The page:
If you missed it, I suggest you read as well the first part of my wonderful road trip in Northern Ireland along the Causeway Coastal Route.
Day 2: Ballygally to Bushmills, and the Giant’s Causeway
I reached the Causeway Hotel late in the afternoon, after countless stops to take photos and admire the views of a scenery that seemed to get better and better as I drove.
Strategically located a stone throw from the beginning of the path leading to the Giant’s Causeway, it’s a perfect choice if you want to easily walk to this incredible UNESCO World Heritage Site at sunset and sunrise.
I was so keen to see the changing colors of the Giant’s Causeway at sunset that I quickly checked in and soon went out for a walk. By that time, a strong wind swept the coast and ominous clouds covered the sky like a gray blanket. The gusts were so powerful that they pushed me forward (and walking back to the hotel, against them, was sometimes a challenge), reminding me of Patagonia, where the wind was particularly strong when I visited the mighty Perito Moreno glacier and when I hiked in Los Glaciares National Park.
I walked down to the Giant’s Causeway, still hoping the weather might change before the sun would set down. This was not meant to be, though, and the sky kept being so overcast that I couldn’t see the sunset. Notwithstanding, it was a magic moment.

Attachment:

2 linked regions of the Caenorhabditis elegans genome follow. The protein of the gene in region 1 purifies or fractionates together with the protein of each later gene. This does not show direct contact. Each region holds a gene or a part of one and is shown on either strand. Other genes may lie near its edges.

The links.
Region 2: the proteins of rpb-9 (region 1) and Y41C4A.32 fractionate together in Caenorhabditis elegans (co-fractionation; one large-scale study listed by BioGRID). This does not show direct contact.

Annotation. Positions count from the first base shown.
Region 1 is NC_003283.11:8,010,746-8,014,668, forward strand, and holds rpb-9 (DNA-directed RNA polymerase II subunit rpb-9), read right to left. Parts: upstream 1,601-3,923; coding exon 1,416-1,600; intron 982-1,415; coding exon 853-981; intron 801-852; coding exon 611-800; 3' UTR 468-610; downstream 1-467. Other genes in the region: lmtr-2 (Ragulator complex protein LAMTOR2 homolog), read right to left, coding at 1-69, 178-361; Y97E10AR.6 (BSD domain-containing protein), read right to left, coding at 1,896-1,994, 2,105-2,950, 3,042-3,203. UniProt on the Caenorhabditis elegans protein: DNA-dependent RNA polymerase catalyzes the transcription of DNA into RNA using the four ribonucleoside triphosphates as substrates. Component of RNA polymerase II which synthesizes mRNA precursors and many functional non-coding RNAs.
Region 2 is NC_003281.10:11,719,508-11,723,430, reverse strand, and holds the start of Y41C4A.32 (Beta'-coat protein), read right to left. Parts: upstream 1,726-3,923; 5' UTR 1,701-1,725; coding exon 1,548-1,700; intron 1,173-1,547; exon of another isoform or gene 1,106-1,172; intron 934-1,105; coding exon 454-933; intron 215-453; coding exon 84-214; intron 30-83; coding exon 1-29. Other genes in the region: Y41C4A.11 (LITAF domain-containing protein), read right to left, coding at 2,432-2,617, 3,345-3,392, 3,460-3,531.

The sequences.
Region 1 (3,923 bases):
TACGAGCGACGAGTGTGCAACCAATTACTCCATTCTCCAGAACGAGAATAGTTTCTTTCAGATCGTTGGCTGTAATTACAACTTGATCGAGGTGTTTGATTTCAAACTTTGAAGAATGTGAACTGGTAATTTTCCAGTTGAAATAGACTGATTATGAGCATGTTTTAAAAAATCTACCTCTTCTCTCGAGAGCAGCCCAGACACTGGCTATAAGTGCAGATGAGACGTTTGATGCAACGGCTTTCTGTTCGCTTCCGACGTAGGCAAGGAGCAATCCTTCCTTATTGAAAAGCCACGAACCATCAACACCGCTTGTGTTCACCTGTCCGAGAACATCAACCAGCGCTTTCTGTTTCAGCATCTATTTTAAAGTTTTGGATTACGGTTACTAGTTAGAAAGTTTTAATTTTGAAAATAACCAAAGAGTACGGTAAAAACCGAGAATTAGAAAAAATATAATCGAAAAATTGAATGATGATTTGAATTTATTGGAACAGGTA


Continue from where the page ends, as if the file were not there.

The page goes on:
If you’re an independent traveler, you’ll love a road trip in Northern Ireland!
I watched in awe the polygonal basalt columns (there are about 40,000 and they date back to 50-60 million years ago) emerging from the sea, as the blue hour approached. I felt amazed in front of such nature perfection.
Struggling against the wind, I walked back to the hotel for dinner and an early sleep, to give it another try at sunrise.
To be very close to the Giant’s Causeway, I suggest you to stay at the Causeway Hotel
Day 3: Carrick-a-Rede and Bushmills
No luck either the following morning. The wind was even stronger and it started to rain. The best thing to do was having a good English breakfast and crossing fingers for the weather to get at least a little better.
My wish was granted, if only for a little while, and as soon as I spotted a glimmer of sunset through the clouds I quickly got in the car and headed toward Carrick-a-Rede.
Once a flourishing spot for salmon fishing, the first rope bridge was built in 1755 to connect the small Carrick-a-Rede island and ease fishermen’s work. Salmon fishing steadily declined from the 1960s onwards and the activity stopped at the turn of the 21st Century.
The new rope bridge was opened in 2008 and since then Carrick-a-Rede has become one of the most popular attractions in Northern Ireland.
The bridge itself did not really strike me – as it happened with the suspended bridge at Les Diablerets glacier – but the path leading to the bridge is lovely and the scenery took my breath away. Once again, I was mesmerized by the light and the colors: small rocky islands that seemed like floating on the water, the shades of the sea and the emerald green grass on the top of the cliffs.
As I walked on Carrick Island, the sky became darker and darker, and I knew that it would soon start raining. I had not even finished thinking about it that it started to pour copiously, and since there is no shelter along the path I reached the car totally drenched.